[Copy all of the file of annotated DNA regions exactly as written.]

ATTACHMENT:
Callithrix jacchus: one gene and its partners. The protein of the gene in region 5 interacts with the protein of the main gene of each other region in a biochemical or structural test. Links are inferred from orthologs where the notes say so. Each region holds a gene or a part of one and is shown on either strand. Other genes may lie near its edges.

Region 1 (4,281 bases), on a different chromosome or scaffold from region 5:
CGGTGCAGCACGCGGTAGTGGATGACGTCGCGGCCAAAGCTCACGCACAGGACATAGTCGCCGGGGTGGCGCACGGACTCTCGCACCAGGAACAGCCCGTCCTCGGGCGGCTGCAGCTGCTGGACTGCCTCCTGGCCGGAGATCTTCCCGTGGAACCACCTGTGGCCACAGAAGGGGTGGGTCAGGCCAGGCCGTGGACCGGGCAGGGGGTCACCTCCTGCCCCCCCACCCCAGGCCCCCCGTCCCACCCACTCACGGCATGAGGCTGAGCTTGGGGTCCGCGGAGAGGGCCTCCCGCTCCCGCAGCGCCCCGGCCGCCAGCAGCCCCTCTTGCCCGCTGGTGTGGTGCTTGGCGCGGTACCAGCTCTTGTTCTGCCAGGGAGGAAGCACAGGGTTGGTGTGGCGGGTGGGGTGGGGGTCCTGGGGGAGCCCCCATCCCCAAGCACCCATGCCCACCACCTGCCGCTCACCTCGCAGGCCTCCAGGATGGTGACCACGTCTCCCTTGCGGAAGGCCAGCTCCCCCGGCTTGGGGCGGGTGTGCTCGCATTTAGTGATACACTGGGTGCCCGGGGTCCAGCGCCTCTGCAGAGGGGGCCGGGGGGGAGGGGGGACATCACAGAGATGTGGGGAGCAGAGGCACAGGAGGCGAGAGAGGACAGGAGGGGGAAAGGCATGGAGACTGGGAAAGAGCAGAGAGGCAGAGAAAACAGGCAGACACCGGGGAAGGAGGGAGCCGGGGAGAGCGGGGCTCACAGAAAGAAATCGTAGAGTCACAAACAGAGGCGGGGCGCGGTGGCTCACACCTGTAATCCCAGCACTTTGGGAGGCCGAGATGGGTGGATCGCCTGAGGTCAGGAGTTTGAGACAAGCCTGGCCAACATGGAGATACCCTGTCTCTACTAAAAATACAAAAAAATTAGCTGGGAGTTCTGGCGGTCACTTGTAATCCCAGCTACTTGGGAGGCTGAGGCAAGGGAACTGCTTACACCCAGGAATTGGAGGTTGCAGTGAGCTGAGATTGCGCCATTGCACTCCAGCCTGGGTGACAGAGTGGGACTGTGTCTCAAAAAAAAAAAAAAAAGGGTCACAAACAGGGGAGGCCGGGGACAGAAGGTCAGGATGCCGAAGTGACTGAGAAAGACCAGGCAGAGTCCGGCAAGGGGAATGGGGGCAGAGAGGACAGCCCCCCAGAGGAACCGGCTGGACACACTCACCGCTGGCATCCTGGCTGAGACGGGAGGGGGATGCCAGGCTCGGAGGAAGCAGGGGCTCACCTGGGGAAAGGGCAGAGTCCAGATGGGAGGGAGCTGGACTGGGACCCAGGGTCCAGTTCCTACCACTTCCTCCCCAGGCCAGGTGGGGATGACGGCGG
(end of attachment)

Callithrix jacchus: one gene and its partners. The protein of the gene in region 5 interacts with the protein of the main gene of each other region in a biochemical or structural test. Links are inferred from orthologs where the notes say so. Each region holds a gene or a part of one and is shown on either strand. Other genes may lie near its edges.

Region 1 (4,281 bases), on a different chromosome or scaffold from region 5:
CGGTGCAGCACGCGGTAGTGGATGACGTCGCGGCCAAAGCTCACGCACAGGACATAGTCGCCGGGGTGGCGCACGGACTCTCGCACCAGGAACAGCCCGTCCTCGGGCGGCTGCAGCTGCTGGACTGCCTCCTGGCCGGAGATCTTCCCGTGGAACCACCTGTGGCCACAGAAGGGGTGGGTCAGGCCAGGCCGTGGACCGGGCAGGGGGTCACCTCCTGCCCCCCCACCCCAGGCCCCCCGTCCCACCCACTCACGGCATGAGGCTGAGCTTGGGGTCCGCGGAGAGGGCCTCCCGCTCCCGCAGCGCCCCGGCCGCCAGCAGCCCCTCTTGCCCGCTGGTGTGGTGCTTGGCGCGGTACCAGCTCTTGTTCTGCCAGGGAGGAAGCACAGGGTTGGTGTGGCGGGTGGGGTGGGGGTCCTGGGGGAGCCCCCATCCCCAAGCACCCATGCCCACCACCTGCCGCTCACCTCGCAGGCCTCCAGGATGGTGACCACGTCTCCCTTGCGGAAGGCCAGCTCCCCCGGCTTGGGGCGGGTGTGCTCGCATTTAGTGATACACTGGGTGCCCGGGGTCCAGCGCCTCTGCAGAGGGGGCCGGGGGGGAGGGGGGACATCACAGAGATGTGGGGAGCAGAGGCACAGGAGGCGAGAGAGGACAGGAGGGGGAAAGGCATGGAGACTGGGAAAGAGCAGAGAGGCAGAGAAAACAGGCAGACACCGGGGAAGGAGGGAGCCGGGGAGAGCGGGGCTCACAGAAAGAAATCGTAGAGTCACAAACAGAGGCGGGGCGCGGTGGCTCACACCTGTAATCCCAGCACTTTGGGAGGCCGAGATGGGTGGATCGCCTGAGGTCAGGAGTTTGAGACAAGCCTGGCCAACATGGAGATACCCTGTCTCTACTAAAAATACAAAAAAATTAGCTGGGAGTTCTGGCGGTCACTTGTAATCCCAGCTACTTGGGAGGCTGAGGCAAGGGAACTGCTTACACCCAGGAATTGGAGGTTGCAGTGAGCTGAGATTGCGCCATTGCACTCCAGCCTGGGTGACAGAGTGGGACTGTGTCTCAAAAAAAAAAAAAAAAGGGTCACAAACAGGGGAGGCCGGGGACAGAAGGTCAGGATGCCGAAGTGACTGAGAAAGACCAGGCAGAGTCCGGCAAGGGGAATGGGGGCAGAGAGGACAGCCCCCCAGAGGAACCGGCTGGACACACTCACCGCTGGCATCCTGGCTGAGACGGGAGGGGGATGCCAGGCTCGGAGGAAGCAGGGGCTCACCTGGGGAAAGGGCAGAGTCCAGATGGGAGGGAGCTGGACTGGGACCCAGGGTCCAGTTCCTACCACTTCCTCCCCAGGCCAGGTGGGGATGACGGCGG